There’s a lot going on in rural nursing. In the United States, a focus on improving rural health as a means to increase quality has been a focus of recent public policy. The Medicare Rural Hospital Flexibility Program has federal funding to do just that. In 2017, the College of Family Physicians of Canada led a task force and provided recommendations for funding and next steps “to improve healthcare for rural Canadians” and improve the economy overall.

I am hopeful that technology such as telemedicine will help bridge the gap. It is well-known that healthcare disparities between rural and urban mothers include breastfeeding rates and access to IBCLCs.2 My small town has limited supports available to new mothers, and have felt the effects of this first-hand while raising my three children. I am hoping to offer virtual lactation consulting services for new moms across Canada who otherwise would not have access to breastfeeding support. It is important that nurses continue to think outside the box and embrace change in order to meet the health care needs of their community as well as the world at large.

More Than Just a Job–A Way of Life

As a new nurse in a rural hospital, you quickly recognize the immense power that your hands yield and the responsibility that you have to your patients and co-workers. Studies show that new nurses in rural settings do have a higher rate of burnout and anxiety in their first 18 months due to the complex and ever-changing landscape of our role and the financial constraints that rural health care endures.4  

It takes a strong-willed individual who is driven to succeed and to make a difference to become a rural nurse.

As difficult as it may be, the impact that a rural nurse makes on his or her community is remarkable. Luckily, the team of nurses you work day after day will become as close as family. They help you through the difficult times, and laugh with you with the dark humor only nurses can appreciate. In rural health, the interdisciplinary team includes neighbors, friends and family members–a tight-knit community, each person bringing something valuable to the team.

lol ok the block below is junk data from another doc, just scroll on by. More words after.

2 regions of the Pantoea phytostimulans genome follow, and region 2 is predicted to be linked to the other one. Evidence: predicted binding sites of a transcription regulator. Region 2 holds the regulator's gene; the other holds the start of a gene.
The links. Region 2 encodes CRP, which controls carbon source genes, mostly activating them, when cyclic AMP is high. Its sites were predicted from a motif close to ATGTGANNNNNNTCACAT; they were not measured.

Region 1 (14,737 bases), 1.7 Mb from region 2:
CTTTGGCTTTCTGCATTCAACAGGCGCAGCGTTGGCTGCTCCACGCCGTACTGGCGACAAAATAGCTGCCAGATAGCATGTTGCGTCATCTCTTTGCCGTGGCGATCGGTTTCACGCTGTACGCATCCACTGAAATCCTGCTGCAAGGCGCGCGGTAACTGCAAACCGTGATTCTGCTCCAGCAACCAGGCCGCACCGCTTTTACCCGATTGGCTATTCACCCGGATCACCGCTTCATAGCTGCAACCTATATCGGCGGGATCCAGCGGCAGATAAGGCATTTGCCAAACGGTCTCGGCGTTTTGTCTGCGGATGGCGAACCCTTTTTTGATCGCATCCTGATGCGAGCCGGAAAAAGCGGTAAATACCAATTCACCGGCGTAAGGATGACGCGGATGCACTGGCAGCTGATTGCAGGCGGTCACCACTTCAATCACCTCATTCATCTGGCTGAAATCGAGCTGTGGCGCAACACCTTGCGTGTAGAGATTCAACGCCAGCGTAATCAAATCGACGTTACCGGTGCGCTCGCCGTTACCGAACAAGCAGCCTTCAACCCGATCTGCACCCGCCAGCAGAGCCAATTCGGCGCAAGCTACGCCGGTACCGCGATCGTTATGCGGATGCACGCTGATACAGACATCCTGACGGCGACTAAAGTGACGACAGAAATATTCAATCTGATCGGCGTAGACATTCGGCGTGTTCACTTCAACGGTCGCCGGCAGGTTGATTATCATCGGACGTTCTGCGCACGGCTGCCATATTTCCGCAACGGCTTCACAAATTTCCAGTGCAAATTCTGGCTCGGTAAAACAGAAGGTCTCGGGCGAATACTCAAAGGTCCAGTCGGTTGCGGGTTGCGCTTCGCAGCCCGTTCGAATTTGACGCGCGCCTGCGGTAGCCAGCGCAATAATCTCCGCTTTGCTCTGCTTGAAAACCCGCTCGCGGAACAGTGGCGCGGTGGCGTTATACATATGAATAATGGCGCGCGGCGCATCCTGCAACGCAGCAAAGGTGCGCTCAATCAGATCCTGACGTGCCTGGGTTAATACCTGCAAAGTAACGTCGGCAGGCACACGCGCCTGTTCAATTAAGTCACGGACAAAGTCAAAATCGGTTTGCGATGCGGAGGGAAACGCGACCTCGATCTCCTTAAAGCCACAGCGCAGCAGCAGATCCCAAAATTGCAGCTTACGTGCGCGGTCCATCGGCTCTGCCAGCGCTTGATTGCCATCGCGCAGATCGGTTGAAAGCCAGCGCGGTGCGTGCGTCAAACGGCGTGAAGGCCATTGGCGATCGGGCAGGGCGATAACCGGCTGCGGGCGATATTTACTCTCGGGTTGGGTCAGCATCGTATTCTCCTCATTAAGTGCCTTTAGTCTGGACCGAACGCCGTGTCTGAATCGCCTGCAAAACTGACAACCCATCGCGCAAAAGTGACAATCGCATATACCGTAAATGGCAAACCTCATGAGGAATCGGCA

Guest Blogger Bio

Tori Hamilton is a Registered Nurse, International Board Certified Lactation Consultant and La Leche League Leader. She owns a motherhood website, works at a rural hospital in Med-Surg/Obstetrics and is a consulting OB Subject Matter Expert for Higher Learning Technologies. She spends her free time with her husband and three young kids in Ontario, Canada. You can find her lactation services and blog at www.themamanurse.com

References

  1. Buerhaus, P. I., Skinner, L. E., Auerbach, D. I., Staiger, D. O. (2017). State of the registered nurse workforce as a new era of health reform emerges. Nursing Economics, 35(5): 229-237.
  2. Demirci, J., Kotzias, V., Bogen, D. L., Ray, K. N., & Uscher-Pines, L. (2018). Telelactation via mobile app: Perspectives of rural mothers, their care providers, and lactation consultants. Telemedicine and e-Health. Retrieved from https://www.liebertpub.com/doi/full/10.1089/tmj.2018.0113
  3. Douthit, N., Dwolatzky, T., & Biswas, S. (2015). Exposing some important barriers to health care access in rural USA. Public Health, 129(6): 611-620.
  4. Duchscher, J. B. (2008). A process of becoming: The stages of new nursing graduate professional role transition. Journal of Continuing Education in Nursing, 39(10): 441-450.
  5. Knight, K., Kenny, A., & Endacott, R. (2016). From expert generalists to ambiguity masters: Using ambiguity tolerance theory to redefine the practice of rural nurses. Journal of Clinical Nursing, 25(11): 1757-1765.
  6. Neill, J. & Taylor, K. (2002). Undergraduate nursing students’ clinical experiences in rural and remote areas: Recruitment implications. Australian Journal of Rural Health, 10: 239-243.
  7. Playford, D., Larson, A. & Wheatland, B. (2006). Going country: Rural student placement factors associated with future rural employment in nursing and allied health. Australian Journal of Rural Health, 14: 14-19.
  8. Webster, S., Lopez, V., Allnut, J., Clague, L., Jones, D. & Bennett, P. (2010). Undergraduate nursing students’ experiences in a rural clinical placement. Australian Journal of Rural Health, 18: 194-198.

Posted by Cindi Bell MS RN

Registered Nurse and Subject Matter Expert for educational content created for nurses. She is a nursing subject matter expert at Higher Learning Technologies, the developers of award-winning Nursing Mastery nursing education products including NCLEX Mastery and the all-new Nursing Clinical Mastery. Specialized in emergency nursing, Sexual Assault Nurse Examiner and HIV Counselor, Graduate Degree in Health Informatics and Management, with certifications in Guided Care Nursing from John's Hopkins, ACLS and PALS, trauma nursing, Neonatal Resuscitation and Pediatric Emergency Nursing, currently focused on Population Health, dabbled in Public Health, School Nursing, and Urology, Love all things created with passion and innovation! #SANERN #ERRN #Nurserock #ACLS #PALS